New rules for online advertising
A new framework aims to make consumers more aware of online behavioural advertising practices.
A coalition of eight Canadian advertising trade associations have announced a framework for self-regulation regarding online behavioural advertising (OBA) in Canada.
The new guidelines are a result of over two years of submissions, research and status updates to the Office of the Privacy Commissioner of Canada and are supported by Advertising Standards Canada (ASC), L’Association des agences de publicité du Quebec (AAPQ), The Association of Canadian Advertisers (ACA), The Canadian Marketing Association (CMA), The Canadian Media Directors’ Council (CMDC), Le Conseil des directeurs medias du Quebec (CDMQ), the Institute of Communication Agencies (ICA) and The Interactive Advertising Bureau Of Canada (IAB Canada).
The framework is divided into four categories: Transparency, Education, Choice and Accountability.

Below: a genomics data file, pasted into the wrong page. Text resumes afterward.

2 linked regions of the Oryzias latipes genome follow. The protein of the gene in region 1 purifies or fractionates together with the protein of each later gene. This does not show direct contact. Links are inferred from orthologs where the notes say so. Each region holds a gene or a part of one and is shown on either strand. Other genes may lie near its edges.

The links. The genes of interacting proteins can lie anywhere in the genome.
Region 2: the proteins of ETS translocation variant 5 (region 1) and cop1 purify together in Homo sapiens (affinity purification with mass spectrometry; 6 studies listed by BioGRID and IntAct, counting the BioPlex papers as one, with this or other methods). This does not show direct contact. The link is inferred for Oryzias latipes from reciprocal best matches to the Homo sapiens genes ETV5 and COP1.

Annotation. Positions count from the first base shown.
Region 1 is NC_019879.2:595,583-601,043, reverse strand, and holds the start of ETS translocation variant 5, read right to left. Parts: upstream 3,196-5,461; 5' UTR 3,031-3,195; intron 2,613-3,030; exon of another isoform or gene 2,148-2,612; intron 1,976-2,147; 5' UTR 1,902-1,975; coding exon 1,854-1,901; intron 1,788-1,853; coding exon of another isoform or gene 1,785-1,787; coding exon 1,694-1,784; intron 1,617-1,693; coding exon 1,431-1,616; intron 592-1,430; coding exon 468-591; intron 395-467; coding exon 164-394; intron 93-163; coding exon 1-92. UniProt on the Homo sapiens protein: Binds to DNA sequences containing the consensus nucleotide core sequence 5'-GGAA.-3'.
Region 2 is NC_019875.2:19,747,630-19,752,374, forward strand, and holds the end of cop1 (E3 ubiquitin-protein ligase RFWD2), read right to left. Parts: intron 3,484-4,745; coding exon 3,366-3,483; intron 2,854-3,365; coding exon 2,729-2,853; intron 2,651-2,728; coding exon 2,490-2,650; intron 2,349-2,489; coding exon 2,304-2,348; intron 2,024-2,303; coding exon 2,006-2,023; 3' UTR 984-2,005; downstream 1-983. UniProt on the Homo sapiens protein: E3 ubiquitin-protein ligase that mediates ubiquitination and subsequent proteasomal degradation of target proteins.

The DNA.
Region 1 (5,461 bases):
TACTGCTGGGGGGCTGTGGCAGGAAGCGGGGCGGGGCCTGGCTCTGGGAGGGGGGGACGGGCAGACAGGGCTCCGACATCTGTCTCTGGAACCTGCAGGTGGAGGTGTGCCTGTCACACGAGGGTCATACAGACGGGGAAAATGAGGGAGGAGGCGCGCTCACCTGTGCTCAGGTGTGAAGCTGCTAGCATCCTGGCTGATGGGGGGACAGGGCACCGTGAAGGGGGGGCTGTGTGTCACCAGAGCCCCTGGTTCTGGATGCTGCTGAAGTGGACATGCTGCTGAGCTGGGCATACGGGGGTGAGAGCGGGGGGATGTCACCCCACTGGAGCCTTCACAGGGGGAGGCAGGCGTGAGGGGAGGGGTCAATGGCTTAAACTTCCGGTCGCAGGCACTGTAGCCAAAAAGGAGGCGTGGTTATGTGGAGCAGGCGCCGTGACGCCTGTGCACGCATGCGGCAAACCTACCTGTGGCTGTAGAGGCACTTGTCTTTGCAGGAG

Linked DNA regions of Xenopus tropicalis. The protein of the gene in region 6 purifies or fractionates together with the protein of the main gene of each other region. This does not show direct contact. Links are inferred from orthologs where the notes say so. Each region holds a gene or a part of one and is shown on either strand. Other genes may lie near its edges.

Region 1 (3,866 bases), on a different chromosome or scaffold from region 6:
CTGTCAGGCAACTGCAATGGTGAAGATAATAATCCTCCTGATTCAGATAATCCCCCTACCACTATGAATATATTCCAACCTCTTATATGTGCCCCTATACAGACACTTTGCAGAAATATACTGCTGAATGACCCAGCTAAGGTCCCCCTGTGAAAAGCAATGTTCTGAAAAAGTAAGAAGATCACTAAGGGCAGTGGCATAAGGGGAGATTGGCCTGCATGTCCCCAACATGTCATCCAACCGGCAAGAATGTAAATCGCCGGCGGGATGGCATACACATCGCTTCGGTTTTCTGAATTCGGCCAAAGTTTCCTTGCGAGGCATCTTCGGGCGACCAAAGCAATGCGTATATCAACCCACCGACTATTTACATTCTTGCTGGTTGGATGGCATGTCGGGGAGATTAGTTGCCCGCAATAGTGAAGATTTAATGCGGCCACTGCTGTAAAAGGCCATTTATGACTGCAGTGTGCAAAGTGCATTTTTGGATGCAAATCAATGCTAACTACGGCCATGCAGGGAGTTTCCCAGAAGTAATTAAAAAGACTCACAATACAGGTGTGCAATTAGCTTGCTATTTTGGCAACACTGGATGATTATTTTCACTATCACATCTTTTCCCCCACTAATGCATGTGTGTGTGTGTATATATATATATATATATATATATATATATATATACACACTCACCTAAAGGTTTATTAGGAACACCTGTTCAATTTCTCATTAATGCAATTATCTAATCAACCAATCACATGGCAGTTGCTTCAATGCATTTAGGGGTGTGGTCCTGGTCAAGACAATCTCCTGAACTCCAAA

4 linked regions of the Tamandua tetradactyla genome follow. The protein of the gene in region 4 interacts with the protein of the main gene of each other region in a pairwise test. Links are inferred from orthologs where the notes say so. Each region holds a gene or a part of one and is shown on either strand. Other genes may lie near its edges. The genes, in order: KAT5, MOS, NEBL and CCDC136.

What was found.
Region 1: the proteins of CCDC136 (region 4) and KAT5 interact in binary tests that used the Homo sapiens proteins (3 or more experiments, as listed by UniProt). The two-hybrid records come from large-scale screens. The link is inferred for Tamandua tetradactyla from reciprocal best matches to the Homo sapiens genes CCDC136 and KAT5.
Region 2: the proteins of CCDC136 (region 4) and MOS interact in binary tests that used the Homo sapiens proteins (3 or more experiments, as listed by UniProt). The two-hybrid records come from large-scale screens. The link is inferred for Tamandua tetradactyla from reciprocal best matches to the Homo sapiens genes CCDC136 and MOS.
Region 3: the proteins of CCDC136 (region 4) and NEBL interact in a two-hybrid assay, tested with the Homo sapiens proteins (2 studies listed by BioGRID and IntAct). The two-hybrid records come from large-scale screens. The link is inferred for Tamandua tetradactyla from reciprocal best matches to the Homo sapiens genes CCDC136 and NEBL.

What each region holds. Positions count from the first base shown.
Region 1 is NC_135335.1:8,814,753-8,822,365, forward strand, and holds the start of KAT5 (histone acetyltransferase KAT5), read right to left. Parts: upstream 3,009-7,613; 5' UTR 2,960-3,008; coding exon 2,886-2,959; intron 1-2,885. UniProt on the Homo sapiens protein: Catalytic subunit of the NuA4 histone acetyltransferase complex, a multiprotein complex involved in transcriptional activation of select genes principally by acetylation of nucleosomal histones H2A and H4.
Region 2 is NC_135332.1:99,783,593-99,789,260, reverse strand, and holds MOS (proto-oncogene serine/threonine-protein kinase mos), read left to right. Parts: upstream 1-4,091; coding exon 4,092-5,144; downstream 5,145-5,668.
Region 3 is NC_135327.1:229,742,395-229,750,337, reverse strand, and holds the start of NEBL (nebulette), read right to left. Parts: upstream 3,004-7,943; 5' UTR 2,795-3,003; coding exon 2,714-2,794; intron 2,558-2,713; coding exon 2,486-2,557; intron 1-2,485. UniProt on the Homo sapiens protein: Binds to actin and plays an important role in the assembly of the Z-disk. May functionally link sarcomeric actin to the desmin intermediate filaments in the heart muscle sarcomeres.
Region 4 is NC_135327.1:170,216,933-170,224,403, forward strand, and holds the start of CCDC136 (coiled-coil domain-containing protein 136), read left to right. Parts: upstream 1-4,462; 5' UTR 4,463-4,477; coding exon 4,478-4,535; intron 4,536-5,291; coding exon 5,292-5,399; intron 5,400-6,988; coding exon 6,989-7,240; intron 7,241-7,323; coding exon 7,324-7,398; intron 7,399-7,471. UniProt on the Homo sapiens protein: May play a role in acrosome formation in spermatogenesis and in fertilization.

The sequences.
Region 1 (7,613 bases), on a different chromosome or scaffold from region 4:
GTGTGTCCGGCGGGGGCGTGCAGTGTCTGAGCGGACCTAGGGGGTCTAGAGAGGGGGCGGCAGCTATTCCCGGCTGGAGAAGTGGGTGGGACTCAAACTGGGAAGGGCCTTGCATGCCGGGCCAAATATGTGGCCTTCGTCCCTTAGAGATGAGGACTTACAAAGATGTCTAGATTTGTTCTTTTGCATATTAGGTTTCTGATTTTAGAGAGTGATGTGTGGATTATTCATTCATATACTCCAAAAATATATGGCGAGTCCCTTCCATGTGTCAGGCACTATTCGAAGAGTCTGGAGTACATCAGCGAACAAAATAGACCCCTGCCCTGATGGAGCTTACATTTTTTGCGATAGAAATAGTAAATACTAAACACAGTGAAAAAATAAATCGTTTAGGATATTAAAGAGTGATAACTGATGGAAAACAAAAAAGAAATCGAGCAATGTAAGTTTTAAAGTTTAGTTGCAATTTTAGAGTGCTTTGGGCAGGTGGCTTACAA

Transparency says consumers must be notified immediately when the websites they are visiting are supplying them with online behavioural advertising. This is done via a small triangle icon placed on the OBA ads themselves, according to a press release from framework development organizer IAB Canada.
Education provides consumers with one-click access to web-based educational information about OBA, so they can understand the nature of the advertising and how and when their privacy is protected.
The new framework goes a step further than the ability for consumers to control cookies via their web browser preferences, giving them the choice to opt-out of OBA. New regulations say consumers who may not be familiar with how to change browser settings must be given a one-click access to full opt-out, should they wish to do so.
Lastly, the framework has an accountability program which ensures the opt-out preferences of consumers are retained over the long term. This is being developed using a variety of providers, as well as an independent consumer complaint mechanism in consultation with Advertising Standards Canada.